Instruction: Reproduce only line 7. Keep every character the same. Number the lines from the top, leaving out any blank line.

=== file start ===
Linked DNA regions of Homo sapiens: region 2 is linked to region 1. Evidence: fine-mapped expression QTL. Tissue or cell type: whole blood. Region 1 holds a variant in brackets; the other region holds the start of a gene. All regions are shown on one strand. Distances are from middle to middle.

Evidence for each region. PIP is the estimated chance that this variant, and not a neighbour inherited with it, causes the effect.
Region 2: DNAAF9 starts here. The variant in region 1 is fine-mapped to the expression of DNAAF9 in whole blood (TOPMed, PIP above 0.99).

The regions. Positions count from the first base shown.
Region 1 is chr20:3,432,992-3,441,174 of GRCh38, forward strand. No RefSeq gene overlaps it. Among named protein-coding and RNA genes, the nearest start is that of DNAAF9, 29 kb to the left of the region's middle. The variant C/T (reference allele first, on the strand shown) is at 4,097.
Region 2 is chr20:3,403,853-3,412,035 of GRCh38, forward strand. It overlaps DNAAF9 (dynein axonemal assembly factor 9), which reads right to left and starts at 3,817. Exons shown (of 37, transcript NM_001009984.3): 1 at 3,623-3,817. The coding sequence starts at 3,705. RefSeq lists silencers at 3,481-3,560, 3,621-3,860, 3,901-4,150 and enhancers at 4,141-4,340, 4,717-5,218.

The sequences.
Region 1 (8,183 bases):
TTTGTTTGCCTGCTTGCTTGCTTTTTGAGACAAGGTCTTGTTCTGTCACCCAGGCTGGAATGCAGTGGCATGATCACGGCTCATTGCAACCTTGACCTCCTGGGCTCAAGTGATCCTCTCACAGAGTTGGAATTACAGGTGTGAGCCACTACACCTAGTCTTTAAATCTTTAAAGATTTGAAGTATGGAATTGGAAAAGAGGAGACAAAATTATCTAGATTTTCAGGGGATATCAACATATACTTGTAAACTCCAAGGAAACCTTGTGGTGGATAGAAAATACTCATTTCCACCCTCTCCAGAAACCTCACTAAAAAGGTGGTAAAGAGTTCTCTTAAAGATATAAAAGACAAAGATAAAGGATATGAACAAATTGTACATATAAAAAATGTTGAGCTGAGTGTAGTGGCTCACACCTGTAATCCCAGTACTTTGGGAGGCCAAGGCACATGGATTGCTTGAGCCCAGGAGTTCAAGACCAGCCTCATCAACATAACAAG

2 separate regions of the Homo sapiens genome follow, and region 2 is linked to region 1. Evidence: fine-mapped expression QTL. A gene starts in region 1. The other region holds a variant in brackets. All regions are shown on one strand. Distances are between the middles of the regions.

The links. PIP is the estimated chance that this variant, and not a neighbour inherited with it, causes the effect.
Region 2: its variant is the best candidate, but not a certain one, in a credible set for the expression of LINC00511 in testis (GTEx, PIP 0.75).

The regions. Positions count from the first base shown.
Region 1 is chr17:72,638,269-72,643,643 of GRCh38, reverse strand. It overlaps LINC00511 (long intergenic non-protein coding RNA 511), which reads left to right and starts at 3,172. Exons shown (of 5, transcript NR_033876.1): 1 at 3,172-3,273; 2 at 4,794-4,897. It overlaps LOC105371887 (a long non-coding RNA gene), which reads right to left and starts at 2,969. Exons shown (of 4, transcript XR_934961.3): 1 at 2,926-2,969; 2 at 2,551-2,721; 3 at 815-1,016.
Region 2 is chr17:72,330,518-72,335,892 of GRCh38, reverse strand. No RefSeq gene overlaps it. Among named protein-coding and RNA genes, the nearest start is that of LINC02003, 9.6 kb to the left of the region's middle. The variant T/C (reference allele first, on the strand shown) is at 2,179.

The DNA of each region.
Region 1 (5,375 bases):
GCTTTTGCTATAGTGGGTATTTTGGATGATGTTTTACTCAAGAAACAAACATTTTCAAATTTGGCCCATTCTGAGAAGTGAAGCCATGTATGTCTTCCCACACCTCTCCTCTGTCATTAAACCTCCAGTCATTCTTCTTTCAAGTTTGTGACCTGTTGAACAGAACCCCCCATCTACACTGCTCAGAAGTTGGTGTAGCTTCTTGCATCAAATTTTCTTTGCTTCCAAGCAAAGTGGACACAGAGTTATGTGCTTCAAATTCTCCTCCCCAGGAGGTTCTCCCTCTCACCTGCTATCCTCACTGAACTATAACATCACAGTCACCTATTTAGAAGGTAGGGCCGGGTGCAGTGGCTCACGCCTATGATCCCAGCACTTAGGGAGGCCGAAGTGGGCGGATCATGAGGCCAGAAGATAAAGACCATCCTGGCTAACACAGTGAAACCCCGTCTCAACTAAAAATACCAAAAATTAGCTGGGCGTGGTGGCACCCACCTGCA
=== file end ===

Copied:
The sequences.